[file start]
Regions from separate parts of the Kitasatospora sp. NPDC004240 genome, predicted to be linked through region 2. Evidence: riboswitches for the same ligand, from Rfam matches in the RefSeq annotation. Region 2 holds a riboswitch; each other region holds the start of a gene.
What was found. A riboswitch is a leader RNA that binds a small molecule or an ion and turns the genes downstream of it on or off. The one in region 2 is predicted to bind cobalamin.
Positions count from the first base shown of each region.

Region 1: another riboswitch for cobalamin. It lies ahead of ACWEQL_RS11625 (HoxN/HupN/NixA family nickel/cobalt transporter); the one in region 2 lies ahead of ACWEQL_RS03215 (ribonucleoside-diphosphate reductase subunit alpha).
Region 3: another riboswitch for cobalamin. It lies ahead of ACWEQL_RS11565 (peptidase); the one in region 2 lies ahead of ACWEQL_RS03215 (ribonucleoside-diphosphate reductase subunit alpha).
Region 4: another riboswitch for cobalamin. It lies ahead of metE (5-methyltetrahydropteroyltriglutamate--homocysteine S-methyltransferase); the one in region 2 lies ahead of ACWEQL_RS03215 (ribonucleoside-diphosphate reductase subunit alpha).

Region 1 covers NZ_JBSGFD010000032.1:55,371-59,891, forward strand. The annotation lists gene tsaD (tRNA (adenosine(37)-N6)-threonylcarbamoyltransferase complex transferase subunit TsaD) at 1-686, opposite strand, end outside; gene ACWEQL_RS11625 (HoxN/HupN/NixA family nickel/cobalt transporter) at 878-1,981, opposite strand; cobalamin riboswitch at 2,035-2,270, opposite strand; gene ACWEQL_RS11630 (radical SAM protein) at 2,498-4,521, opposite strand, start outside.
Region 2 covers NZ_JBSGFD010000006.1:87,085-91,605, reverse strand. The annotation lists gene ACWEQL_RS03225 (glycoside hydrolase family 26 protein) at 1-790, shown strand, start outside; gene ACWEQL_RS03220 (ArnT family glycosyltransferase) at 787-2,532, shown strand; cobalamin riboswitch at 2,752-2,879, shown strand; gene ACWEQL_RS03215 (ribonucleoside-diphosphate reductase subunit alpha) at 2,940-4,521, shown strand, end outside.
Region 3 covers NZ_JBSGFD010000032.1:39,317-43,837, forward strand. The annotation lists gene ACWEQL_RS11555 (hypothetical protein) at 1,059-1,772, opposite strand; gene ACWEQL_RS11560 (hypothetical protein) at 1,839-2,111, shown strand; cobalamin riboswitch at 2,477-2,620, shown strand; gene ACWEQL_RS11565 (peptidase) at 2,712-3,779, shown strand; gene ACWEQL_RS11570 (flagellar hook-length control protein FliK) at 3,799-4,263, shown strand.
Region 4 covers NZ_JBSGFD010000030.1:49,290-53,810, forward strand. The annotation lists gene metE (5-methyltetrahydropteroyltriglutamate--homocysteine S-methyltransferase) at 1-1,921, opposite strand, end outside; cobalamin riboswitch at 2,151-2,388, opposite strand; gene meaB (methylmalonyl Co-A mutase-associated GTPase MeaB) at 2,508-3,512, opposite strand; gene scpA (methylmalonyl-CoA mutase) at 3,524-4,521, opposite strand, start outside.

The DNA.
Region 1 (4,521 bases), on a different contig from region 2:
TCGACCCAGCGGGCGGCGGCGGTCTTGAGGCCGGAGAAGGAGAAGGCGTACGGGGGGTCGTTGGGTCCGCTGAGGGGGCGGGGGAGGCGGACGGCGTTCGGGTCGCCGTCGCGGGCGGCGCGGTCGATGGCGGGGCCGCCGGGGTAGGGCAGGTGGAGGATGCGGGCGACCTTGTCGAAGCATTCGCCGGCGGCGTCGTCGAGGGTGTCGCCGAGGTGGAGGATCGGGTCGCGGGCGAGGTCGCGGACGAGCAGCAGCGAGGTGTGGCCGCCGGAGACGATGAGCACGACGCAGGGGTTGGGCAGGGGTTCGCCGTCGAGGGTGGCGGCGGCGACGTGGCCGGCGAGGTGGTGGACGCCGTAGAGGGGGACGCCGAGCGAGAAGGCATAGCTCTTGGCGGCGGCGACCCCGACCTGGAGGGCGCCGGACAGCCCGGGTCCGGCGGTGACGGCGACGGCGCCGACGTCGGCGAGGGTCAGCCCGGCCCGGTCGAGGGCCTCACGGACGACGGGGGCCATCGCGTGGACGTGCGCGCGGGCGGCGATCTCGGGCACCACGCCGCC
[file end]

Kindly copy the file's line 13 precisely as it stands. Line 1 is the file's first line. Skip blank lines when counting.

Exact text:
TCGACCCAGCGGGCGGCGGCGGTCTTGAGGCCGGAGAAGGAGAAGGCGTACGGGGGGTCGTTGGGTCCGCTGAGGGGGCGGGGGAGGCGGACGGCGTTCGGGTCGCCGTCGCGGGCGGCGCGGTCGATGGCGGGGCCGCCGGGGTAGGGCAGGTGGAGGATGCGGGCGACCTTGTCGAAGCATTCGCCGGCGGCGTCGTCGAGGGTGTCGCCGAGGTGGAGGATCGGGTCGCGGGCGAGGTCGCGGACGAGCAGCAGCGAGGTGTGGCCGCCGGAGACGATGAGCACGACGCAGGGGTTGGGCAGGGGTTCGCCGTCGAGGGTGGCGGCGGCGACGTGGCCGGCGAGGTGGTGGACGCCGTAGAGGGGGACGCCGAGCGAGAAGGCATAGCTCTTGGCGGCGGCGACCCCGACCTGGAGGGCGCCGGACAGCCCGGGTCCGGCGGTGACGGCGACGGCGCCGACGTCGGCGAGGGTCAGCCCGGCCCGGTCGAGGGCCTCACGGACGACGGGGGCCATCGCGTGGACGTGCGCGCGGGCGGCGATCTCGGGCACCACGCCGCC